Rummage: A confusion of miscellaneous articles.
I don’t do rummage sales. People who can find bargains at rummage sales are my heroes. I admire them because I can’t do that. I buy things that are totally useless and that I will never use or I pay more for something than I would have paid at K-Mart. Bob is a good bargain hunter, though. He bought a little lawnmower a couple of years ago for a crazy cheap price and it has cut lawns every week-end for two years without a repair. If it had been me, I would have paid 4 times the price and the darn thing would have fallen apart a week later.
I don’t have rummage sales, either, because I make a pig’s breakfast out of all that I use and wear so there’s not much left that could be saleable. I use mixing bowls and hand mixers to blend concrete for stepping-stones. I clean the bathtub in work clothes, splashing bleach on my favorite shirts. I draw on important documents, turn down pages on books, and wrap sick dogs in my good sheets. (I can feel my mother’s spirit sigh in frustration with her messy, careless daughter.) At my advanced age, you would think there would be a pause button that said, “STOPPPPPPP!!”
There’s not. I have things that I love. My drawing pencils and kneaded erasers. My soldering iron. My glass grinder. Everything else that I’m in love with are people and they know who they are. I have been careless with them, too, but life and loss have made them treasure beyond value. What is that saying? “You never know the value of a moment until it becomes a memory.” I’ve spent lots of moments without a thought that they are a limited resource. I try not to do that.
We had a rummage sale for a non-profit last Saturday. For weeks in advance, we requested donations from folks cleaning their closets and garages who didn’t want to have their own sales. The Sunday before the sale, we dragged in boxes and unpacked donations. There were clothes, toys, small appliances, art work, and furniture. Plenty of kids’ clothes and jeans which are allegedly hot items at garage sales. There were also boxes filled with dirty laundry and unwashed dishes. We had a stack for “grab the paper towels and spray cleaner,” one for “throw in the washer,” and another for “go directly to the dumpster.” When we took breaks, we washed our hands up to our elbows. At the end of the day, we assessed the donation tables and smiled. People had been good to us; we would have a successful rummage sale on Saturday.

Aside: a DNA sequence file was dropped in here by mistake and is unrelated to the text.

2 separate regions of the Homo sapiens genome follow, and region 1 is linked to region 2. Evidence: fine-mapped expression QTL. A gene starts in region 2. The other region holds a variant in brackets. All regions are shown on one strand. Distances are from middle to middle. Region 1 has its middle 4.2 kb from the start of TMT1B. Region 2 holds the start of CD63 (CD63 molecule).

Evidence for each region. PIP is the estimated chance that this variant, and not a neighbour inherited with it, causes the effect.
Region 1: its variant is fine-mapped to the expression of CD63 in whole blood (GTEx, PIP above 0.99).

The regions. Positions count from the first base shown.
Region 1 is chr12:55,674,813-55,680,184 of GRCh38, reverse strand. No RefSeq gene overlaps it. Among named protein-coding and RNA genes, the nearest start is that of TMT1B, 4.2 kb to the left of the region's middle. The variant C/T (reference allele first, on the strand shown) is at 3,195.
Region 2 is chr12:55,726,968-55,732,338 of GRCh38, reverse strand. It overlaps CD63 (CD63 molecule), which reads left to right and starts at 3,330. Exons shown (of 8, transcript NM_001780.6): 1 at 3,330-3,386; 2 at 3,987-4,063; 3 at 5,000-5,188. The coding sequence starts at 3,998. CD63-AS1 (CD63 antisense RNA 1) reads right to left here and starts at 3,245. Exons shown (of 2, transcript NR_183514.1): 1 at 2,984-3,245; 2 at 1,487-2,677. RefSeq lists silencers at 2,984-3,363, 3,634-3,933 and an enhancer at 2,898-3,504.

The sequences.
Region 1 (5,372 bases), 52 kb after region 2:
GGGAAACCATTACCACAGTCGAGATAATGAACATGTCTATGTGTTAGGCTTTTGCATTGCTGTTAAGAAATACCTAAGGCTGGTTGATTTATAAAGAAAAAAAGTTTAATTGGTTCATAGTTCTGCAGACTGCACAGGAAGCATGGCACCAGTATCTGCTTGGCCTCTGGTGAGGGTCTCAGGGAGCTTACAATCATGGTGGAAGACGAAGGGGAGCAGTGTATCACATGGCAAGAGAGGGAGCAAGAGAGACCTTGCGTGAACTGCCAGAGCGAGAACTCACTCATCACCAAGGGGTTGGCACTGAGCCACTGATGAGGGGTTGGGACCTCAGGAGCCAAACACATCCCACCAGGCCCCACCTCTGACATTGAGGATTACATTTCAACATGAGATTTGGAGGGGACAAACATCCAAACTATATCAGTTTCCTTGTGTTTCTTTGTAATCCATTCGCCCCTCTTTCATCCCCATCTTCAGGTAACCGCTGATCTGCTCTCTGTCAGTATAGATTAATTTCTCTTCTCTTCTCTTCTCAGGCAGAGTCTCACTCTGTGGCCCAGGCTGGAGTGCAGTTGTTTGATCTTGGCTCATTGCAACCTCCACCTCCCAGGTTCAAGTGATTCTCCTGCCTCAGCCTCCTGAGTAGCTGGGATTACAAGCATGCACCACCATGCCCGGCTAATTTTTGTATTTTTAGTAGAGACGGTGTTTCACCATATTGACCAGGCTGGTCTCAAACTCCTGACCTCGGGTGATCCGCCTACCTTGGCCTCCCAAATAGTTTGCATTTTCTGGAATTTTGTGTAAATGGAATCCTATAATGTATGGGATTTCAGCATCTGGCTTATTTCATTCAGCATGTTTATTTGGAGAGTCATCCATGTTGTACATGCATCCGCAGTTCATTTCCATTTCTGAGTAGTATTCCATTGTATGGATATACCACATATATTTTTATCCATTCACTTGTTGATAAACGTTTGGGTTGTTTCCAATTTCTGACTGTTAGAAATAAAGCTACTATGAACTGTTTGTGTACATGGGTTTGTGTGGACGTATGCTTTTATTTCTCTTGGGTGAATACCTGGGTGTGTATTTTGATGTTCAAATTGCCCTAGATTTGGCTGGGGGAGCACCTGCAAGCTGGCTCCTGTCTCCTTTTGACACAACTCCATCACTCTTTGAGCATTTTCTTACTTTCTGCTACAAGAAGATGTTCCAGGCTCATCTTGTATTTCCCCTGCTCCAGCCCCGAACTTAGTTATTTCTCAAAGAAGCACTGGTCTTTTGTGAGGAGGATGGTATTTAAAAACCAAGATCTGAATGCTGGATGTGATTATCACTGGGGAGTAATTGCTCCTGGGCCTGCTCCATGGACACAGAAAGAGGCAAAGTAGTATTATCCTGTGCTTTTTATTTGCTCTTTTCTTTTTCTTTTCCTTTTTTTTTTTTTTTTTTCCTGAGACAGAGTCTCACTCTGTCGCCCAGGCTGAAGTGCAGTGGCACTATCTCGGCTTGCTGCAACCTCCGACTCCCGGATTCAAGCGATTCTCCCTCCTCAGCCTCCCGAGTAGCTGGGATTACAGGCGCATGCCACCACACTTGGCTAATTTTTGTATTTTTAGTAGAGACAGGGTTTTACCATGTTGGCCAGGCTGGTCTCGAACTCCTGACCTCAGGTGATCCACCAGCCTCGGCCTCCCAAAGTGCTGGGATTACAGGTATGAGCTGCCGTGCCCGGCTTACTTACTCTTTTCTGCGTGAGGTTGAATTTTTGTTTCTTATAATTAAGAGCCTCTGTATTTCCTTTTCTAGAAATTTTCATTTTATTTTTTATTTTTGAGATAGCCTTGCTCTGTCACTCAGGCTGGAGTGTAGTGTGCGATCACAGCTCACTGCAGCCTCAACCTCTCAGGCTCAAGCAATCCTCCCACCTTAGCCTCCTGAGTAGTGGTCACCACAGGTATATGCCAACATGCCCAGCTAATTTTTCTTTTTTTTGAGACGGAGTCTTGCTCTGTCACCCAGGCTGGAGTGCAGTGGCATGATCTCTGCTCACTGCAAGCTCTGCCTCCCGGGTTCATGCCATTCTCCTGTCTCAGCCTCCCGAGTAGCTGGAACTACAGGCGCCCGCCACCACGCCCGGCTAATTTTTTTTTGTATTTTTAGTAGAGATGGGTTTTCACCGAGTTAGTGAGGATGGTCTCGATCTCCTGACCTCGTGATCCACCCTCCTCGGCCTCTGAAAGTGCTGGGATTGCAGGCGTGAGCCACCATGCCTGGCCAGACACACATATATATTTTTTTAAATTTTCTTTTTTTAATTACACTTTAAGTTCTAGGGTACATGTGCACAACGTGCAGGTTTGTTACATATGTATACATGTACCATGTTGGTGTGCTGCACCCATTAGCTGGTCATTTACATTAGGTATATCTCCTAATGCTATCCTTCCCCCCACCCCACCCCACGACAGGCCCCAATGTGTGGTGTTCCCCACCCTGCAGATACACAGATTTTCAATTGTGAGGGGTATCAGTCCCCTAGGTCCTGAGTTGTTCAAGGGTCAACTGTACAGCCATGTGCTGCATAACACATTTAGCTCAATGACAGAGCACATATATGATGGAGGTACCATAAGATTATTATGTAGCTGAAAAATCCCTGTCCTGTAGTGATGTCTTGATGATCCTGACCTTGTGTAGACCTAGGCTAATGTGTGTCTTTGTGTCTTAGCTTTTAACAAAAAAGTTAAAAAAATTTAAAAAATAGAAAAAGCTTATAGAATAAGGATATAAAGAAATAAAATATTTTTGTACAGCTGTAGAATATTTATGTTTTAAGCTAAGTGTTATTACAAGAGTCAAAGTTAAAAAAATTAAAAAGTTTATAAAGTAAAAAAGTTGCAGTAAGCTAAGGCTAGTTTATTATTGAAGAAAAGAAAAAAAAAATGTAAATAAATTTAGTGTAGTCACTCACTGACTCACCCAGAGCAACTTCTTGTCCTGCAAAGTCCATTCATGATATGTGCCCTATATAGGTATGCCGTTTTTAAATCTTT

We met on Friday for final pricing. We had plenty of help which was handy. There was furniture to re-arrange, signs to make and post around town, and our sale goods to place in the most esthetically pleasing way. The sale was starting the next morning at 7 a.m. so there wouldn’t be time to do much work before the sale. I left when there were still people marking prices and shuffling things around, but it looked like they wouldn’t be there much longer.
It was dark when I arrived the next morning. Our committee chair brought her mother to cashier for us. Thank heavens for that! Not that one of us couldn’t take money, but my friend’s mom runs estate sales and has no problem saying “Absolutely not! That IS the final offer. I understand that they are marking down prices at 11. If you want to take your chances it will still be here, we can talk then.”
The rest of us run 80% people pleasers with the other 20% being non-confrontational. I’m both. My passive aggressive leaps in at things like our garage sale. I lower prices because I want the person happy with me and then resent them for asking for lower prices. (“Cheap buzzards!”) There’s just no winning with me.
We did a brisk business until about 10 when things slowed down. It picked up again at 11 when we started discounting. By noon when we surveyed all the clothes and home decor items that were left, we passed out plastic grocery bags, charging $1 for a filled bag. Things didn’t fly out of the building, but we didn’t have quite so much stuff to re-gift to Goodwill. At the end of the day we exceeded our low expectations which is a fool-proof formula for high fives. Setting low expectations, I mean. We also exceeded our high expectations so we were really, really happy.
We packed a couple of pickup trucks with the leftovers and cleaned up after ourselves. I put my purchases in the car: an ice cream maker for Bob ($5), a hummingbird feeder for the yard ($2.50), a garlic press for me (50 cents), and a wooden stand that a dressmaker’s dummy would top ($3). Bob will enjoy the ice cream maker, the birds will appreciate the feeder, and I will use the garlic press. My last one ended its service when I tried to use it as a hammer which made sense at the time but sounds pretty goofy now.
For the life of me, I don’t know why I bought the stand. Maybe it was because I like the woman who donated it; maybe it was because she patted it goodbye when she left it at the sale. She had a houseful of children, all grown now. How many Sunday dresses, prom gowns, costumes, and suits did it model for her as she sewed? Did she lovingly touch the garments as she imagined them on her young ones. It seemed like a shame to let it go into the trash.
Will it make a plant stand in its next incarnation? A lazy susan? There’s a hefty turntable at the base where she must have swirled it to check hems and get a 360 view of her project. Whatever it becomes, its career as a base to model newly sewn creations is over. I have delusions of grandeur but not in the realm of couture. It will be interesting to see how it enters this next stage of furniture life. More will be revealed . That works for sobriety and life and recycled craft projects.